Estate documents are so much more than just passing money and material items along. Living Wills, Powers of Attorney and Personal Property Memorandums are profoundly important for the emotional well-being of your loved ones.
Living Wills come into play when you are brain dead or permanently unconscious with no hope of recovery. The purpose of a Living Will is to prevent those individuals you love, particularly your partner, spouse or children, from making the decision whether to terminate your earthly existence. Think of all the potential for conflict and guilt that making such a decision can entail. We’ve actually had a client tell us that “I killed Mom” because he had to make the decision to take her off life support. That is exactly the situation we are trying avoid. A Living Will uses no middle person to make the ultimate life/death decision – you make it in advance and remove all the responsibility of such an emotional situation from those you love.
Some people say that a Medical Power of Attorney already does the same thing as a Living Will, so a separate Living Will is unnecessary. They are mistaken. Powers of Attorney, by definition, give authority to another person to make decisions for you. Living Wills are designed to remove such decision making. Powers of Attorney serve a different but also very important purpose in estate planning. They are necessary while you are still alive but unable to make decisions for yourself or conduct your own business affairs. A Power of Attorney will lose all authority upon an individual’s death, but it does allow your friend or loved one to make decisions for you when you do need help. Today you cannot be admitted to most rehab or assisted living/nursing facilities without producing a Power of Attorney. And be aware, there are two types of Powers of Attorney; financial and medical. They are two completely different documents and serve two completely different purposes.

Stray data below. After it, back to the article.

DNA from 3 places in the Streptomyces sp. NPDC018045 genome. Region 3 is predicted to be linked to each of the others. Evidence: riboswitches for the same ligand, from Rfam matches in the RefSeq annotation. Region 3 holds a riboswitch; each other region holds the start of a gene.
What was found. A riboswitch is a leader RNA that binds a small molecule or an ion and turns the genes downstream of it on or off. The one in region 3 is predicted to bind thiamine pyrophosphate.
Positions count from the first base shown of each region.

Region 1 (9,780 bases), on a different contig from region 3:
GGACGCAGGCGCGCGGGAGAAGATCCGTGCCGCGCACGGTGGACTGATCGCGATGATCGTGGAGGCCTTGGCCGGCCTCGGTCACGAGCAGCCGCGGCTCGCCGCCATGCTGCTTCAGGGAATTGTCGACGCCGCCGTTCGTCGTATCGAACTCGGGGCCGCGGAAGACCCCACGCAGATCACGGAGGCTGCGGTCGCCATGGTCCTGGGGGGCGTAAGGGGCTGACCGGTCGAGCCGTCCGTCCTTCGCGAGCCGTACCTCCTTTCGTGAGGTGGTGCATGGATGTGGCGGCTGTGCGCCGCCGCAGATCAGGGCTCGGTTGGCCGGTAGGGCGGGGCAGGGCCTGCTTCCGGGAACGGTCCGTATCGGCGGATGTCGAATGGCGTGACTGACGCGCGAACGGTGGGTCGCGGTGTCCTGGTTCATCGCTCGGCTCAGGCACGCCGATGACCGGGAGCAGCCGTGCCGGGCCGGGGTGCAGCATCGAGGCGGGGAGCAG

Finally, an estate plan is necessary to stop fighting or a sense of injustice from occurring with the distribution of your material possessions. Estate attorneys can cut up bank accounts and financial holdings all day long. What we can’t do is decide who gets Mom or Dad’s wedding ring, the family portrait that’s hung over the fireplace for years, or the kitchen china that was a part of every family dinner. You must do that dividing while alive and well, and state who gets what within a Personal Property Memorandum that is a part of a Will. We cannot tell you the hundreds (literally) of stories we’ve heard about siblings never speaking to each other again because of who got what material item when a parent died. And, worse, often the item had NO economic value. It’s almost always a matter of sentimental value.
So you see, it really doesn’t matter what the size of your “estate” is. Estate planning is an act of kindness you do for your family and friends. You make the life/death decisions, you appoint the proper people to act on your behalf and you divide your possessions so no one’s left making those hard choices for you.
It’s just something you do for those you love.